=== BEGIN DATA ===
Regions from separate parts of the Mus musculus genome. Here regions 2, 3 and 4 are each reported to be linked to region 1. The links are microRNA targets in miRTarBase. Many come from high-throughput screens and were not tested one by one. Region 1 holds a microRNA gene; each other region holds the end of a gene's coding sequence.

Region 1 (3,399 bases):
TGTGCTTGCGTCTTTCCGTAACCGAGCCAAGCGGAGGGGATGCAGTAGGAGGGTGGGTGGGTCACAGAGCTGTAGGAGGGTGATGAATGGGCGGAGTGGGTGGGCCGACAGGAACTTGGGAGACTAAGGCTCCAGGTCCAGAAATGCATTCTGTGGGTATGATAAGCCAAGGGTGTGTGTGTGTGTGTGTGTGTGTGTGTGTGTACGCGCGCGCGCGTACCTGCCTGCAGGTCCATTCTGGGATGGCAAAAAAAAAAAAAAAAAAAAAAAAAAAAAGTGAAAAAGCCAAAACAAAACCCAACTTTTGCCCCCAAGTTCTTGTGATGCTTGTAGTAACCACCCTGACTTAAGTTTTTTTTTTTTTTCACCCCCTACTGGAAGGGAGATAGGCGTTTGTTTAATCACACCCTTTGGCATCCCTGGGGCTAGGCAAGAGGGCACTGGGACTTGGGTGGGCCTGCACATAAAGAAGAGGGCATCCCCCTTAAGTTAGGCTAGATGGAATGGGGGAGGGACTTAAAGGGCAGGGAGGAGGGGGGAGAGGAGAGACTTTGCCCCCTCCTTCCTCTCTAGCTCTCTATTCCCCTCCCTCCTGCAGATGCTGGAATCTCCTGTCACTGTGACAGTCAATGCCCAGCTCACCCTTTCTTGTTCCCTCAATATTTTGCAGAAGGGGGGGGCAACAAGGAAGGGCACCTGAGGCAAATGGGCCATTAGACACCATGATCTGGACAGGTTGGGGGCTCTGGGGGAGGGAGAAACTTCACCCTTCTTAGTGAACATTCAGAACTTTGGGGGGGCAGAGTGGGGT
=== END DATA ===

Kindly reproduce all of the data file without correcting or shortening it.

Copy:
Regions from separate parts of the Mus musculus genome. Here regions 2, 3 and 4 are each reported to be linked to region 1. The links are microRNA targets in miRTarBase. Many come from high-throughput screens and were not tested one by one. Region 1 holds a microRNA gene; each other region holds the end of a gene's coding sequence.

Region 1 (3,399 bases):
TGTGCTTGCGTCTTTCCGTAACCGAGCCAAGCGGAGGGGATGCAGTAGGAGGGTGGGTGGGTCACAGAGCTGTAGGAGGGTGATGAATGGGCGGAGTGGGTGGGCCGACAGGAACTTGGGAGACTAAGGCTCCAGGTCCAGAAATGCATTCTGTGGGTATGATAAGCCAAGGGTGTGTGTGTGTGTGTGTGTGTGTGTGTGTGTACGCGCGCGCGCGTACCTGCCTGCAGGTCCATTCTGGGATGGCAAAAAAAAAAAAAAAAAAAAAAAAAAAAAGTGAAAAAGCCAAAACAAAACCCAACTTTTGCCCCCAAGTTCTTGTGATGCTTGTAGTAACCACCCTGACTTAAGTTTTTTTTTTTTTTCACCCCCTACTGGAAGGGAGATAGGCGTTTGTTTAATCACACCCTTTGGCATCCCTGGGGCTAGGCAAGAGGGCACTGGGACTTGGGTGGGCCTGCACATAAAGAAGAGGGCATCCCCCTTAAGTTAGGCTAGATGGAATGGGGGAGGGACTTAAAGGGCAGGGAGGAGGGGGGAGAGGAGAGACTTTGCCCCCTCCTTCCTCTCTAGCTCTCTATTCCCCTCCCTCCTGCAGATGCTGGAATCTCCTGTCACTGTGACAGTCAATGCCCAGCTCACCCTTTCTTGTTCCCTCAATATTTTGCAGAAGGGGGGGGCAACAAGGAAGGGCACCTGAGGCAAATGGGCCATTAGACACCATGATCTGGACAGGTTGGGGGCTCTGGGGGAGGGAGAAACTTCACCCTTCTTAGTGAACATTCAGAACTTTGGGGGGGCAGAGTGGGGT